Unfortunately, for the gay community, such legal victories have been hard to come by in other states. The issue of gay marriage rights has reached a stage now, where more meaningful concessions for the community are a real possibility in the near future. In theUnited Statesin particular, the issue is highly politicized, with the populace divided between liberals and gay-rights advocates on the one hand, and social conservatives on the other. The cause of gay-activists is not only undermined by rightist political elite, but also by members of their own sexual disposition. At almost every rally in support of traditional-marriage, African-American religious leaders have expressed their whole hearted support. Since African-Americans are a crucial electorate, who could swing an election one way or the other, winning over their leadership for the cause is important. Other symbols of implicit support for traditional marriages come in the form of the website of the conservativeAlliancefor Marriage, “which features pictures of African-American families bathed in the glow of happy man-woman marriage. There’s also a not-so-happy picture of the Rev. Walter Fauntroy, the former Congressional delegate for Washington, DC, and one of the organizers of the 1963 March on Washington, who opposes marriage rights for same-sex couples” (Lisotta, 2004).
There is widespread consensus among liberals at least that gay couple should be given some sort of legal recognition, if not under the purview of marriage laws. There is now an optimistic outlook for gay rights with the emergence at federal level where elected representatives are trying to bring forth equality for all. But the challenge confronting them is to balance community expectations with individual sexual preferences, and this has fostered the emergence of a subculture across racial lines in which men live on the “down low, where straight public life and a private world of gay sex are never supposed to meet” (Lisotta, 2004). Once considered a taboo subject even in gay circles, this subculture has become such a mainstream topic that popular talk show host Oprah Winfrey recently devoted a whole episode of her show to it.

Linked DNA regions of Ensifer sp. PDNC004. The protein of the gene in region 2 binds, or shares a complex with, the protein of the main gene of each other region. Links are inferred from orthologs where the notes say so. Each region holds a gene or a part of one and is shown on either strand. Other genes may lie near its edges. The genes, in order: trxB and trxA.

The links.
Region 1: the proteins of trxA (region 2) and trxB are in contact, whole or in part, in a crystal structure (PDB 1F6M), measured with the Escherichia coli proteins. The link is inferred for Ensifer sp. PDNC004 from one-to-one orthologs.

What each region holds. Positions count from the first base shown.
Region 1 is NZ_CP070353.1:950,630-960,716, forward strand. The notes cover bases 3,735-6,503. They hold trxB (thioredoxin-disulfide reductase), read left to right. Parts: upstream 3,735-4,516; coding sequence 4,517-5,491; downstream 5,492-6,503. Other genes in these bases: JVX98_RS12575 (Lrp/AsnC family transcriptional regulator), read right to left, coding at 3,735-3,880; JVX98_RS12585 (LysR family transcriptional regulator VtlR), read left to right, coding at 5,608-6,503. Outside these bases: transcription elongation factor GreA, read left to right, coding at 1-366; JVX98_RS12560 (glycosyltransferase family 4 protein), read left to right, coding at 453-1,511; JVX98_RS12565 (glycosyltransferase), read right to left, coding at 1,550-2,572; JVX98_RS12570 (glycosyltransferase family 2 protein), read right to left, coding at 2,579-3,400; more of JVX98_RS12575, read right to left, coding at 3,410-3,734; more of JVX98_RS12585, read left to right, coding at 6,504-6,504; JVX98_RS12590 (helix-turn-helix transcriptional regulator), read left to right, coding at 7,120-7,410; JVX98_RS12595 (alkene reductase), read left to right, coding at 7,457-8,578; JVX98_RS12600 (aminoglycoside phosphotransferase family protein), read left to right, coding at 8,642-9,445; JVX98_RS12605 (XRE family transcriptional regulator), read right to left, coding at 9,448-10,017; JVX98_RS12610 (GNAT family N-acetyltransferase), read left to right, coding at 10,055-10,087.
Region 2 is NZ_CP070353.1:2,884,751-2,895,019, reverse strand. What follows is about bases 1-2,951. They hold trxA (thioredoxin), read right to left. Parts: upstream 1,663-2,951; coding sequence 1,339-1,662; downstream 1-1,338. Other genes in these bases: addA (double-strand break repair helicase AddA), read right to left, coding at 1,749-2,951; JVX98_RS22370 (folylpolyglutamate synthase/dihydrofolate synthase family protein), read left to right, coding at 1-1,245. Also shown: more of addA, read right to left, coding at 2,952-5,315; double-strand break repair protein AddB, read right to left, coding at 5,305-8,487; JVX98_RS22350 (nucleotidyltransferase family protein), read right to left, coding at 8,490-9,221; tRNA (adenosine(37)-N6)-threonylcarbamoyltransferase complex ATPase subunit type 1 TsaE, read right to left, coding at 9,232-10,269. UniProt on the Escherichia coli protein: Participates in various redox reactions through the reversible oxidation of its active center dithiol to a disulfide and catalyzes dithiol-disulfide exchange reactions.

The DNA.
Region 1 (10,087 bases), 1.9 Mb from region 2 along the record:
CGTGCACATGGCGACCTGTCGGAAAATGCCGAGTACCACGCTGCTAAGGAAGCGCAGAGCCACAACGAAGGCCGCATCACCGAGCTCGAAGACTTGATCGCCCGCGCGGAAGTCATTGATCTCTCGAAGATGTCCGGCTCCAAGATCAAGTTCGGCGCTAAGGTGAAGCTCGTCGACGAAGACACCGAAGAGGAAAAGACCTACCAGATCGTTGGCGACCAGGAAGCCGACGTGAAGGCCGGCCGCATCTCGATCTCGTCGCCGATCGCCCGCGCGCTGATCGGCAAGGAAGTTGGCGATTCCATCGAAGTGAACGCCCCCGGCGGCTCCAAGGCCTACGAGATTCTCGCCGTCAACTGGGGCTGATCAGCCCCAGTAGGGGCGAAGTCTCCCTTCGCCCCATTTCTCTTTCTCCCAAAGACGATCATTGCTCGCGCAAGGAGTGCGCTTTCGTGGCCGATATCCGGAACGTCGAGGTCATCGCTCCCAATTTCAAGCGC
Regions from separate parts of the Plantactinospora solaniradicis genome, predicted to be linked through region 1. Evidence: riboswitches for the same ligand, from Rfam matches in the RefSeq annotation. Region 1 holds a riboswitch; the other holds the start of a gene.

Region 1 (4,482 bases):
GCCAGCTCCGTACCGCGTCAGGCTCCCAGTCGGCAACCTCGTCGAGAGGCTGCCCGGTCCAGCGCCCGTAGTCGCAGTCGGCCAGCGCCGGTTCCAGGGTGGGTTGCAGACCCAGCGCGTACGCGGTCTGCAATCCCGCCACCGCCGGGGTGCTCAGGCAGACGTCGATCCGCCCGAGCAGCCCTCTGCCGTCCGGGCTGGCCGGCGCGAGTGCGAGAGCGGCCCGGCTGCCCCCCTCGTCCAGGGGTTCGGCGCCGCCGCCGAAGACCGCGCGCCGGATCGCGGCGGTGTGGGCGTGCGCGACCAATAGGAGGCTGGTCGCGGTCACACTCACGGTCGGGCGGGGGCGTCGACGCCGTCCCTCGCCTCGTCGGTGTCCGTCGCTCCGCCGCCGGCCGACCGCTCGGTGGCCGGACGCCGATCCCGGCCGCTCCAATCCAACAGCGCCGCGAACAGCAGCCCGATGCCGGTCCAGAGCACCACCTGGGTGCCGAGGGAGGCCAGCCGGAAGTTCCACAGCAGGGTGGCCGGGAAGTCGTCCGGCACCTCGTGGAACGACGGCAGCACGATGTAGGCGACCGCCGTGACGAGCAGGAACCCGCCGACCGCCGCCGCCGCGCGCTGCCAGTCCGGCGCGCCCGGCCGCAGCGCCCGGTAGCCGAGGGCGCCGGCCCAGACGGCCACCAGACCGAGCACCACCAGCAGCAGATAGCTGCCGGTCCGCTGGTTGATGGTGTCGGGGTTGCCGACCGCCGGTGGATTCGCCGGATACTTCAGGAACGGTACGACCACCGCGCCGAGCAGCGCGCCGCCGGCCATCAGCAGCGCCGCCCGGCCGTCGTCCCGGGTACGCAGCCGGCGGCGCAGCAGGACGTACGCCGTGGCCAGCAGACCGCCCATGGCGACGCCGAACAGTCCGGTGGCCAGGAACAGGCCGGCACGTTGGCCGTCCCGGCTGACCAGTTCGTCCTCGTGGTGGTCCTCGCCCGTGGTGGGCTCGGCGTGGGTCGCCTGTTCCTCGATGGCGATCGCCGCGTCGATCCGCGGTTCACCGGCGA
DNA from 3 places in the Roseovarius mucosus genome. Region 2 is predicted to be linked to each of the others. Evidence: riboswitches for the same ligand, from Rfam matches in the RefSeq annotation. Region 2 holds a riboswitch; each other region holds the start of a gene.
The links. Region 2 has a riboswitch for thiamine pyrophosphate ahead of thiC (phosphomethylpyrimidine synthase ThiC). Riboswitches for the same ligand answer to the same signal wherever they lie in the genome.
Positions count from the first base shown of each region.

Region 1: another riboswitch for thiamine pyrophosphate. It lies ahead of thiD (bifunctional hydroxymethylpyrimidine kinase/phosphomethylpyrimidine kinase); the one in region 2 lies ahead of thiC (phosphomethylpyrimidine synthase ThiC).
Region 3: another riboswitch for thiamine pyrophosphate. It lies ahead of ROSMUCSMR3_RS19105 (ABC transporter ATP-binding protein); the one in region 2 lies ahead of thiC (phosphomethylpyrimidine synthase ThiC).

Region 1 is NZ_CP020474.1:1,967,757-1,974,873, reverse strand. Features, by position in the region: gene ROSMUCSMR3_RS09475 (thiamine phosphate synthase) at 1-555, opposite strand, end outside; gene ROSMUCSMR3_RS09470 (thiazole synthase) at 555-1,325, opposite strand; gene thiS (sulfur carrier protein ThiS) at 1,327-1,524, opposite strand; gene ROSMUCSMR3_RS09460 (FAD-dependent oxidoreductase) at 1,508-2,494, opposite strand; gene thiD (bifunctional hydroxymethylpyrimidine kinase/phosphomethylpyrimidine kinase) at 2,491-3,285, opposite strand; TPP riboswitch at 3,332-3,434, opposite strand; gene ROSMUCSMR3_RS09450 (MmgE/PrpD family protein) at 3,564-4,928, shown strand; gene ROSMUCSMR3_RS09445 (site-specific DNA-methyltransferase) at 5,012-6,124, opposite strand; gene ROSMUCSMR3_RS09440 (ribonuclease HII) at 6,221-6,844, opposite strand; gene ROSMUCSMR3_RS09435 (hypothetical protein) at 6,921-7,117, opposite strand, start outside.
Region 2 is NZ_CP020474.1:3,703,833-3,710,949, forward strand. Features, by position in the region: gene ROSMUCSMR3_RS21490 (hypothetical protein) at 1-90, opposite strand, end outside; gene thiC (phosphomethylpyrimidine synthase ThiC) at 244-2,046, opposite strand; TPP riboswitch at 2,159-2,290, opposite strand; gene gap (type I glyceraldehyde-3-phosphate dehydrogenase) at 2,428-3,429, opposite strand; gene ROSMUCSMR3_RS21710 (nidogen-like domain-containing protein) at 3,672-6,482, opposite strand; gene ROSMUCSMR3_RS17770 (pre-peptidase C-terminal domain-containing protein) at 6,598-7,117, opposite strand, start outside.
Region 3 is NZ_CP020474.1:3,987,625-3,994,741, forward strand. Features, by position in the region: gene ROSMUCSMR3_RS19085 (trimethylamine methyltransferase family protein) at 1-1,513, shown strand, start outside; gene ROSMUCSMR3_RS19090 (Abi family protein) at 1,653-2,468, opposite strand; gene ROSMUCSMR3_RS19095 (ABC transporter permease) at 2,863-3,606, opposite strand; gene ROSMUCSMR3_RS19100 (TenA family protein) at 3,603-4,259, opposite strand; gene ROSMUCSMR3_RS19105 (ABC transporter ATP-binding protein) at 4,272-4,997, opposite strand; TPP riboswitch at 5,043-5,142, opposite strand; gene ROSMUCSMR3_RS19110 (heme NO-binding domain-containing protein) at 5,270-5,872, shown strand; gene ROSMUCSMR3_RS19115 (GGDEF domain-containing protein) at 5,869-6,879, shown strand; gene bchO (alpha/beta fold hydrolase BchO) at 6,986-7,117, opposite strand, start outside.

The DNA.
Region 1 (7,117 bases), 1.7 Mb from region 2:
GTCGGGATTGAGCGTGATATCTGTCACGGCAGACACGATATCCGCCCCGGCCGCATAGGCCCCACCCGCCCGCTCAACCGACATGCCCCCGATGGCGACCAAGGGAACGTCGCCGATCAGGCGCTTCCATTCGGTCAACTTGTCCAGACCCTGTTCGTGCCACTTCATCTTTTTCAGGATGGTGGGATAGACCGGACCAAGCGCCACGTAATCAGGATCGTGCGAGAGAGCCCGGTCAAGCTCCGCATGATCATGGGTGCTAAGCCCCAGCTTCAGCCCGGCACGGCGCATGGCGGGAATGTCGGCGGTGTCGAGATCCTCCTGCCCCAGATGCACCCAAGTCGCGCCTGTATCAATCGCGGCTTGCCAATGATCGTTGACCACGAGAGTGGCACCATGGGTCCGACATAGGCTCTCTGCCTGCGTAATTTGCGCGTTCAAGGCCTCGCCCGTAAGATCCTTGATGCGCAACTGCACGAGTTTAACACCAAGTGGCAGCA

In conclusion, it is fair to say that the issue of granting legal rights to gay couple should be approached by considering the complexities and long term implications. Under the recently concluded tenure of George Bush’s Administration, the Federal Marriage Amendment law was tinkered with to make legal benefits for gay couple that much more difficult. Such reactionary law-making does not lead the society to progress. It is also apt to add that legislatures of the future should fully take into account the historical legacy of homosexuality and the injustices suffered by this community before drawing up new laws. The following passage sets forth what can be expected in coming years:
“With twenty-six states debating marriage amendments, and the fight over the federal amendment looming, the stakes may be higher than most marriage-equality supporters would like. But the debate has helped force the LGBT community out of the closet, and may help redefine its place within the church. Meanwhile, some gay activists emphasize that to win more support the larger gay movement needs to broaden its agenda and political strategy. As gay groups increasingly recognize, one natural occasion for an alliance with progressive organizations is in opposing “marriage promotion” schemes for low-income and disproportionately minority women, which are, not coincidentally, advanced by the very same defenders of “traditional marriage” driving the campaign against gay marriage” (Lisotta, 2004).
Zeller, Shawn. “Dignity’s Challenge: Can Homosexuals Feel at Home in Catholicism?.” Commonweal 14 July 2000: 17.
Lisotta, Christopher. “Homophobia of All Hues: The Marriage-Equality Movement Confronts Antigay Sentiment among Blacks.” The Nation 17 May 2004: 15.
Labi, Nadya. “The Kingdom in the Closet: Sodomy Is Punishable by Death in Saudi Arabia, but Gay Life Flourishes There. Why It Is “Easier to Be Gay Than Straight” in a Society Where Everyone, Homosexual and Otherwise, Lives in the Closet.” The Atlantic Monthly May 2007: 70+.